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Bear

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I'll always see the third line-up of myself, Jim Taylor and Jamie Wood (with much help from Emma Smith and Anna Hawkins) as the 'true' Bear, but the biz lost interest after the first Bear split, and I know that there are those who regard Disneytime (recorded with Bear 2: Duncan Wheat and Ross Orton) as our finest hour. The first Bear was doomed from the outset: Sally Crewe and I both had strong and different ideas about what we wanted to do. Having said which, I do have a grudging respect for any act that chooses to introduce itself to the world via a ten and half minute prog dirge.

Perhaps my view of the final, and by far the longest-enduring, Bear line-up as the real McCoy is coloured by the fact that I felt Duncan and Ross only really signed up at the prospect of some major-label payola. At the time our UK label, Ché, was in the pocket of Warners, and for a while it seemed as if Seymour Stein was going to sign us to Sire for the rest of the world. Given that this was the man who had signed Throwing Muses and Talking Heads, along with numerous other total genius one-offs, I'll cheerfully own up to having been gagging to get my gums around the corporate member myself. But Stein lost interest after a particularly stodgy performance upstairs at some pub in Camden Town, and Ross and Duncan lost interest shortly thereafter. In retrospect, this was a good thing. Not to denigrate the musical contribution of Duncan and Ross, both of whom came up with some great parts, but it didn't quite feel like a band.

I'm pretty sure that the majority of the few people who have an opinion would rate Schadenfreude as the weakest of the Bear albums, but I like its sprawling attempt to shoehorn a little bit of everything onto one CD. True, the mix is poor, and its shortcomings are exacerbated by an appalling mastering job. Check – if you’ve already cut your toenails and watched some magenta paint dry – the difference between the 7" and album versions of Zero One to Control: hard to believe these originate from the same recording. But the album’s full of little moments. Golf out of Smokers doesn't like it because songs like Counting Chickens and Taxi For Lester Bangs date themselves by ranting at the Britpop hegemony that, by 1997, had hardened into a moribund dadrock consensus wherein something like Kula Shaker could, however briefly, be taken seriously. I can see his point, but… Counting Chickens - OK, it's full of nasty post-ironic chord sequences, but it’s got a Jane Siberry sample. And Cockney Daleks. And a solo for trumpet and flute. What's not to like? Oh, sod it. Golf’s right. Pastiche is for losers. My favourite moment on Schadenfreude is the vocal that Anna pulls out – in one take – towards the end of Sally-James. I don't think even she knew she had it in her. This juxtaposed with Tom Baker's moving eulogy for the human race from (Dr Who and) The Ark in Space gets me every time. It’s very far from pastiche.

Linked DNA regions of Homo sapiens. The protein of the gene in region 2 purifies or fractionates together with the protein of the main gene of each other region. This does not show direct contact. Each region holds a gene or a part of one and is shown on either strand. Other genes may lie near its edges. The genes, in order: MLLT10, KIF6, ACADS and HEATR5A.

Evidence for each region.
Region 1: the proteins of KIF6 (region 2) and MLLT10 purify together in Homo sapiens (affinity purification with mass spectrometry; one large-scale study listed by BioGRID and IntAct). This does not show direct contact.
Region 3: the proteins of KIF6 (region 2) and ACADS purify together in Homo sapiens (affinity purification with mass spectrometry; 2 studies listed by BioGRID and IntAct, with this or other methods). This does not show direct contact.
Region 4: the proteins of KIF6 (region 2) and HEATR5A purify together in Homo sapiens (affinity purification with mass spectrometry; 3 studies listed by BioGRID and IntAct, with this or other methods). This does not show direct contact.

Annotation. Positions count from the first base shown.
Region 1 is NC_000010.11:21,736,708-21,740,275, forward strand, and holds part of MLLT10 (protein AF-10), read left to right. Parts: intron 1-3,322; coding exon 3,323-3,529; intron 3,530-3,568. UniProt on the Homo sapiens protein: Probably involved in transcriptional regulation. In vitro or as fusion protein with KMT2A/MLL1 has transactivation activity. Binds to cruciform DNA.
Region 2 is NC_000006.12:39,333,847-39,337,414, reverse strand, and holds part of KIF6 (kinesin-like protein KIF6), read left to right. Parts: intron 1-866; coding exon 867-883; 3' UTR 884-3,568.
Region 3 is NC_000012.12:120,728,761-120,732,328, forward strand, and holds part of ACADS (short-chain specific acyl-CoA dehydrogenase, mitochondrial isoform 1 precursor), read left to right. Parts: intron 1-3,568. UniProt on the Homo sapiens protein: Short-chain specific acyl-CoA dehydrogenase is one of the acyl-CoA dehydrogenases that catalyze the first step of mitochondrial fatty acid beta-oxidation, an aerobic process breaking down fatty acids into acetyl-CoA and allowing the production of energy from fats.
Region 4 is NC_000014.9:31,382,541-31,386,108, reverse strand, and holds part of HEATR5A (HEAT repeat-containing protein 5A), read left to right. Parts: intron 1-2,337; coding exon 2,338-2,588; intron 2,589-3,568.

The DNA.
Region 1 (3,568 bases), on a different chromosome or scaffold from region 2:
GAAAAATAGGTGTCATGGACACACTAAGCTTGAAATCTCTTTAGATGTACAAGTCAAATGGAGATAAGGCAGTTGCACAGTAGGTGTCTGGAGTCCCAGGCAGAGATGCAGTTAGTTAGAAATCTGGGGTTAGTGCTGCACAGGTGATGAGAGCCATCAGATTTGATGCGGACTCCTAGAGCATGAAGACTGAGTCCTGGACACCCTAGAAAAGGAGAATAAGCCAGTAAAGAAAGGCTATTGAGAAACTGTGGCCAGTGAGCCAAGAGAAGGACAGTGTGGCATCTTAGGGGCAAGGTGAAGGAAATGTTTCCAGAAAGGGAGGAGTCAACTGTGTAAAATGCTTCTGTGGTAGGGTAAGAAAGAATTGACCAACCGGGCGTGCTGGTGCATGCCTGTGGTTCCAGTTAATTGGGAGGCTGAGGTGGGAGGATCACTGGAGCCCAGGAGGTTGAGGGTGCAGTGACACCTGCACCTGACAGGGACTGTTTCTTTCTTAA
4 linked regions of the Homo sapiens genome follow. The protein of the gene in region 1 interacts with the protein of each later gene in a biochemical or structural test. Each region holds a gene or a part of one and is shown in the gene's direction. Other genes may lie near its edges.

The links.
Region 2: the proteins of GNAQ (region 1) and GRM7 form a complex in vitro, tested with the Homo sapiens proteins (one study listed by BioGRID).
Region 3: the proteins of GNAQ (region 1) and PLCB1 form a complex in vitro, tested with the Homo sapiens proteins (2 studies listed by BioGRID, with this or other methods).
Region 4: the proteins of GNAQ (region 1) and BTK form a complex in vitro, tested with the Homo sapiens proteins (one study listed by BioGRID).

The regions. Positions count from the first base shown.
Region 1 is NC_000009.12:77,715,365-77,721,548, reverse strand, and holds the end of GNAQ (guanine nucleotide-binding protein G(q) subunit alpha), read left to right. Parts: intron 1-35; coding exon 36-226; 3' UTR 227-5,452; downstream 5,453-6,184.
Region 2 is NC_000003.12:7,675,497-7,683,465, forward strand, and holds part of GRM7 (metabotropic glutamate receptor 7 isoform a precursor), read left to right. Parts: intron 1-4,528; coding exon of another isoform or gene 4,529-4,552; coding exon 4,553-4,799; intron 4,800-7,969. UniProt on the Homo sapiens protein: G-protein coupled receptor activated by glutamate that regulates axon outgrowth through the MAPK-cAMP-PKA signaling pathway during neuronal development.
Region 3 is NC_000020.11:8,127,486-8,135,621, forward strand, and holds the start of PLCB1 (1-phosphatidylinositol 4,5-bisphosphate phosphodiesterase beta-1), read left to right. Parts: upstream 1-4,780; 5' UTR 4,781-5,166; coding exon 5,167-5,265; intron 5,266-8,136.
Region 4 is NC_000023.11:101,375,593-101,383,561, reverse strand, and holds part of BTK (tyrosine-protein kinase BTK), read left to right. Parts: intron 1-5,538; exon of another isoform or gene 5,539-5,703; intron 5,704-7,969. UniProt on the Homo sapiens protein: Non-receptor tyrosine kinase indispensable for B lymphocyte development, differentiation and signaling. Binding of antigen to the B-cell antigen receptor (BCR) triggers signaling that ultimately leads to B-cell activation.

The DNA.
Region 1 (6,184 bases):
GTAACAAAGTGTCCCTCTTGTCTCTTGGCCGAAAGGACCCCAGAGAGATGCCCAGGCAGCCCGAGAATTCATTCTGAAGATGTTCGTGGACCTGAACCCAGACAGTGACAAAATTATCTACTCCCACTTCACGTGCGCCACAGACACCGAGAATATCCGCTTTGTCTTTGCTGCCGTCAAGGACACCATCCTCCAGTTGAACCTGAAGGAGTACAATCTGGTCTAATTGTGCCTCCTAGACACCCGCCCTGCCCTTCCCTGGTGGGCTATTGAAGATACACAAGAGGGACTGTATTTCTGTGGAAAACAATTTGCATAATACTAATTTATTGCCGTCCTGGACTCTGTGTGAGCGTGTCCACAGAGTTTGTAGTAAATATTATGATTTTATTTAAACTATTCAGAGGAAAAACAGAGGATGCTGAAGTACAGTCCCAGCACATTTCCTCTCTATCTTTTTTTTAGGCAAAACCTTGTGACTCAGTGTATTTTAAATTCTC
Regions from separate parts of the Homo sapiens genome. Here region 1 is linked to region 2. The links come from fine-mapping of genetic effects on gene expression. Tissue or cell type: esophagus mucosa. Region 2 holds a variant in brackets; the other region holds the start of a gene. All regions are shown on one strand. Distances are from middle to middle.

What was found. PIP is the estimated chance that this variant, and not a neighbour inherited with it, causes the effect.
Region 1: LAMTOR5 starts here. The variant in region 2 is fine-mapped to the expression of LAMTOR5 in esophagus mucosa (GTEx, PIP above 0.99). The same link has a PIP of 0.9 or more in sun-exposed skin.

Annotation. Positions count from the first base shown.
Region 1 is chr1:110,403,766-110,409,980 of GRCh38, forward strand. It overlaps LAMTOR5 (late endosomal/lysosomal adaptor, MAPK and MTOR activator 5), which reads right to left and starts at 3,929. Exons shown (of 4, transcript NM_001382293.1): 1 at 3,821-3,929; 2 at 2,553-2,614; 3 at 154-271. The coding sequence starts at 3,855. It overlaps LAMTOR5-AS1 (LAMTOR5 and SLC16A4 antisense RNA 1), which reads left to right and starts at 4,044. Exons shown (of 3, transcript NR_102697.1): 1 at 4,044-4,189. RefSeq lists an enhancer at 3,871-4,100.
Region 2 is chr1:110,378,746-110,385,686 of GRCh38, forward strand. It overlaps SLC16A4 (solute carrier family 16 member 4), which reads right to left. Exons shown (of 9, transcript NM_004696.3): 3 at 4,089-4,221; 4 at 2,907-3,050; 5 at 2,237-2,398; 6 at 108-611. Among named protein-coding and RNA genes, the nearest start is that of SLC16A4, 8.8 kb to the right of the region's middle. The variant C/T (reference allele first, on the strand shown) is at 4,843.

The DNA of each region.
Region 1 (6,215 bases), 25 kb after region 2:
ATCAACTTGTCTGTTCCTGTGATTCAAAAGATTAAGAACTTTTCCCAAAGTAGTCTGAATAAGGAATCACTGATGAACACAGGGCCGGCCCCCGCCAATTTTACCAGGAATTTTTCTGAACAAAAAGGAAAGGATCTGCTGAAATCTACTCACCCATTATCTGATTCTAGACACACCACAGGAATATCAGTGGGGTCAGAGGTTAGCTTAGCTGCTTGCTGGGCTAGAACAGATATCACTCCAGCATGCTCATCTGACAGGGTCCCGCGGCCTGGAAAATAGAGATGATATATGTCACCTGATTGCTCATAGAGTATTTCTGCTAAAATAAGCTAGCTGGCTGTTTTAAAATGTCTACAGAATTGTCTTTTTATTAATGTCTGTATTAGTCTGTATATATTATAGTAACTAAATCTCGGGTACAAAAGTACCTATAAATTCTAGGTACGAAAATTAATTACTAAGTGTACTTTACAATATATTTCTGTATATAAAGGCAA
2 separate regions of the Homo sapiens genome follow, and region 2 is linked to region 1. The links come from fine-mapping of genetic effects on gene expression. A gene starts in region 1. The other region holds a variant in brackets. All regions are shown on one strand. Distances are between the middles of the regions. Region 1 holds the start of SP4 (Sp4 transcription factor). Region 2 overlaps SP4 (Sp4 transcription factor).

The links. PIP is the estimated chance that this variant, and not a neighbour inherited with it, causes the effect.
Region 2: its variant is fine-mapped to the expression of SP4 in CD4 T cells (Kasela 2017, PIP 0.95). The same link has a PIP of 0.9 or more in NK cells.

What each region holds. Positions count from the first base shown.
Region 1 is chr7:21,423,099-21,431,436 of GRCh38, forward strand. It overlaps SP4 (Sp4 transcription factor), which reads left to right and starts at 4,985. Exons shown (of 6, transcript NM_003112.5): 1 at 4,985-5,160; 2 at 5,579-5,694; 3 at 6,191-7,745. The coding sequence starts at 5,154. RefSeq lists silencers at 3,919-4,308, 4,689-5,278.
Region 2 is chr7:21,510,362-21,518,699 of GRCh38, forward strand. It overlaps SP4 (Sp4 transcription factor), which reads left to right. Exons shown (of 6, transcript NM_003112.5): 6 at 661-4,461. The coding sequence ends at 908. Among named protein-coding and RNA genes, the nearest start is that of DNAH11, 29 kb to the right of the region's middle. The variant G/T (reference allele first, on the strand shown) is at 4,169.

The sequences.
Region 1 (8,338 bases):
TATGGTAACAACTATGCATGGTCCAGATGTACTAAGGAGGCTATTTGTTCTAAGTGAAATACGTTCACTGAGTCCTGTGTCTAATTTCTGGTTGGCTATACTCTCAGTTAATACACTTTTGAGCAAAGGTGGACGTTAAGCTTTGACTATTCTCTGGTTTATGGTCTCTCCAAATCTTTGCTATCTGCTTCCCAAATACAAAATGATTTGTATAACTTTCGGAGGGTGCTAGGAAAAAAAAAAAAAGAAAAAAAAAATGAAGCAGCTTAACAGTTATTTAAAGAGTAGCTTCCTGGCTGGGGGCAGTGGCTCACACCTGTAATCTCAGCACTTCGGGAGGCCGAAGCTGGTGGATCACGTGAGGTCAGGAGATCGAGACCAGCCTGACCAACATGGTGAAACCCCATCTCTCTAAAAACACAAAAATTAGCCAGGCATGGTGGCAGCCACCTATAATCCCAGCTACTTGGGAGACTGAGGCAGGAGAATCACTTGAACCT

I know that I wrote The Shortest Day as an attempt to use all of the interesting sounds from a couple of newly-acquired toy Casio keyboards in one half-hour instrumental piece. I have no idea why. There was a kind of etiolated fun to be had in playing it live, because each of us had to follow a list of instructions for how to change the noise we were making over the time (example: 2'35" - move 'resonance' fader to 6). God, it was fun. We didn't have a clock that would both display the time in minutes and seconds and be large enough for us all to see, so we used a TV and VCR, with the video timer displayed on screen. Little did the beard-stroking Wire reader who watched us playing support slots to the likes of Broadcast and Black Box Recorder know that while we were dispensing our art music we were watching videos of Bagpuss and the Clangers. I recently sent a copy of this to a man at my local university who specialises in whatever you’d like to call this kind of thing. He seemed to like it, although I didn't really understand what he had to say about it. I like the first bit, with the telephone (which the music don pointed out is a Penguin Café Orchestra rip) and the last bit, with the bowed bass and Jim (on trumpet) valiantly trying to keep up with the little Casio's 'Fanfare' setting, but some of what's in between is pretty fucking enervating. Especially the section that’s almost identical to the “abstract” section of Monkey Bee by Damon Albarn and Jamie Hewlett.

I'd like to think that Taking Money From Kids wouldn't be out of place in the still eclectic climate of the late Noughties. There's no filler on any Bear album – gentle reader, how could you even think it? -  but , erm, TMFK is especially light on filler. And Anthony Chapman's production is perfect: clear and uncomplicated despite there being plenty of cake-layering. If a marketing consultancy took a random sample of music consumers, waterboarded them for a month and then squatted over their child with a hammer, most of them would pick this as their favourite Bear album. Which is reassuring.

Bear ground to a halt in mid-2002. We had recorded backing tracks and guide vocals for a bunch of new songs, but good as some of these might have been if we'd finished them, it’s obvious in retrospect that it wasn't really happening. I like our version of First We Take Manhattan – high and low as a kite on the worst girl trouble ever and the appalling, compelling theatre of 9/11, that song meant so many different things to me when I sang it out into the void that was early 2002 from where I was standing.

Sincerely,
L. Cohen.